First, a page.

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Ellen Boehm

By Nasrin Zahed

Port Jefferson Board of Education convened on Tuesday, April 9, to kick off the start to the final quarter of the school year. The meeting highlighted achievements and initiatives, such as academic recognition and community engagement discussions. Updates on student activities were shared alongside discussions on budget and curriculum enhancements, reflecting the district’s focus on educational advancement.

John Ruggero, principal of Earl L. Vandermeulen High School, announced the valedictorian, Eric Chen, and salutatorian, Michelle Wu, for the Class of 2024. Both students were congratulated on their exceptional academic achievements.

Capital projects

Following a few other brief presentations, Sean Leister, deputy superintendent, provided a comprehensive overview of the current status and future plans for capital projects. Leister began by addressing the delays encountered at the state level regarding project approvals, which contributed to the district falling slightly behind schedule.

For the 2022-23 period, Leister highlighted ongoing projects such as the middle school retaining wall and drainage, the high school bleacher project, the elementary pool repair and the completion of a segment of the high school roofing project. He noted that despite initial budget estimates, actual project costs varied with some coming in under budget while others exceeded projections.

Transitioning to the 2023-24 period, Leister outlined projects still under review, including the ADA bathroom and phase one of the windows replacement at the high school, while also mentioning completed projects such as the rear boundary fence at the elementary school and the cancellation of the stop-arm booth project.

Looking ahead to 2024-25, Leister proposed additional projects, including the renovation of the high school orchestra room, further pool maintenance and additional roofing work. He emphasized the importance of maintaining a contingency budget to address unforeseen circumstances, detailing the restrictions and limitations associated with such a budget.

Public comment

During the presentation, community member concerns regarding declining enrollment and long-term planning were raised. Leister acknowledged the importance of addressing these concerns and assured attendees that discussions regarding future plans were ongoing.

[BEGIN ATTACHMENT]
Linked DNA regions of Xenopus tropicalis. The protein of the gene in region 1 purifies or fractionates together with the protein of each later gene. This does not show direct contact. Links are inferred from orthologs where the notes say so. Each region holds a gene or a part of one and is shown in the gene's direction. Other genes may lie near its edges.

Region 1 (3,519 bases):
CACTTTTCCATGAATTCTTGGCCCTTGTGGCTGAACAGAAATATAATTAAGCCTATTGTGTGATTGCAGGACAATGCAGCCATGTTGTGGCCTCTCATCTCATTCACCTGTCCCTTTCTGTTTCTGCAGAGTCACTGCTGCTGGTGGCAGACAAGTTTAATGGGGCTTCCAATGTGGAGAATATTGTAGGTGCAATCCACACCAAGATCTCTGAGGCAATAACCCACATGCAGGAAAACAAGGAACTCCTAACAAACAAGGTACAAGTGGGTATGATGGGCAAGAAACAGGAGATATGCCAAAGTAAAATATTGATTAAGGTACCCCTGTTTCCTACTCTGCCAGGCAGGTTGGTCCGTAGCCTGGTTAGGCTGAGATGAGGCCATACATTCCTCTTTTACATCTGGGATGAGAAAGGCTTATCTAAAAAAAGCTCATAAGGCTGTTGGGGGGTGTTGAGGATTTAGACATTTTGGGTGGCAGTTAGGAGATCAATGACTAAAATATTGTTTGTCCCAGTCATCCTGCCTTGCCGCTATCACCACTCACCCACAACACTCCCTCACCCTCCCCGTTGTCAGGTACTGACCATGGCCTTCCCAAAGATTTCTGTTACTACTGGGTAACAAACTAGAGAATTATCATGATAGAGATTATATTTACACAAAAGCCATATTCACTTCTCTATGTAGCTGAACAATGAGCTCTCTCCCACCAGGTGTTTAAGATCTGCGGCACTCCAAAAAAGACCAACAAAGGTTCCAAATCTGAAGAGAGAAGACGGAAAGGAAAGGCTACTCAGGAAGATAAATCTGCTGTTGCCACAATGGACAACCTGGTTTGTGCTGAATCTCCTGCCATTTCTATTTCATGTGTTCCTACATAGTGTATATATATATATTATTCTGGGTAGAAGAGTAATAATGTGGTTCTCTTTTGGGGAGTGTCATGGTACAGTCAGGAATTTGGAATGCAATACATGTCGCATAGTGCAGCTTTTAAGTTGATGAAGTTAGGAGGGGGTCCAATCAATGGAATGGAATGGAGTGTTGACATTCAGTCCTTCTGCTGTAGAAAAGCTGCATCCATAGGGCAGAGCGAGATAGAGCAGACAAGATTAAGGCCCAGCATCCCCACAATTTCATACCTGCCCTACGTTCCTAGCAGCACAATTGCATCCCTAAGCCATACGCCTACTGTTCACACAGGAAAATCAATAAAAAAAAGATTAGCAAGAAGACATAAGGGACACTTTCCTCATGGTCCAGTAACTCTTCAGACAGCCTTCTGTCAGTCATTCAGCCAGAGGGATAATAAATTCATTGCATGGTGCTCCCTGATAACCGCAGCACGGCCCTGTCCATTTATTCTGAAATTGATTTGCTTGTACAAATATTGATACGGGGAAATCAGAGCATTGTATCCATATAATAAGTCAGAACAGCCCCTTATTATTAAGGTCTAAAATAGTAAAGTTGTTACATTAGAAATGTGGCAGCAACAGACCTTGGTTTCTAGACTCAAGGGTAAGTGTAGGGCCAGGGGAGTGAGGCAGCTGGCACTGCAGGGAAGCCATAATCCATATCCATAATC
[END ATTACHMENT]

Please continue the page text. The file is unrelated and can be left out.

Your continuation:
However, concerns raised by Port Jefferson residents during the public comment period shed light on broader community apprehensions. 

Village resident Suzette Smookler expressed worries about declining enrollment and long-term planning, emphasizing the need for transparency and proactive measures. She urged the board to consider contingency plans and engage in open dialogue with stakeholders to address these concerns effectively.

“Whether I look at BOCES reports, your reports, Newsday’s reports, we definitely have a significant declining enrollment,” Smookler said of the district’s current enrollment figures. 

Smookler asked the board how they plan to address the current enrollment numbers. “What is the plan B?” she asked. Smookler continued advocating for a more inviting conversation from residents. “Openness and communication go a long way,” she said. “I would appreciate it if maybe you [the board] can get a committee, a group together, some people from in town, some who have never had children, some who have put six through the distinct. I think by doing that you will foster less divisiveness and distrust.” 

Another resident, Gail Sternberg echoed similar sentiments, posing questions before the board with regard to the district’s current reserve fund status. Sternberg noted the current amount of reserves the district has, at approximately $23 million, though only $1.8 million can be used on an unrestricted basis, as Leister explained. 

Board President Ellen Boehm reassured attendees that discussions regarding long-term planning and enrollment were ongoing. Boehm noted the board’s intention to consider the formation of a committee to facilitate dialogue and collaboration among various stakeholders.

Graphic from PJSD website
By Aidan Johnson

The Port Jefferson School District Board of Education held its monthly meeting on Tuesday, July 11, at Edna Louise Spear Elementary School.

During the “old business” section, Superintendent of Schools Jessica Schmettan discussed several capital projects the voters approved in May 2022.

During the school year, the board has to get its plans approved by the New York State Education Department. Once approved, the projects can go out to bid.

A small section of the high school’s roof needs to be renovated and was awarded to a responsible bidder.

Elementary school pool

For the elementary school pool, even though NYSED approved it, the Suffolk County Board of Health still needs to approve it, asking for several redesigns of certain items, including where drainage sites are to be located. 

Therefore, the project could not go out to bid, and as of this meeting, the pool will likely not be getting done this summer.

The school budgeted $561,000 for bleachers, but the price is coming in at just under $1 million, with some of the bids being for a smaller-scale bleacher than the downsized 650 seats (there are currently around 1100 seats) that the school would prefer.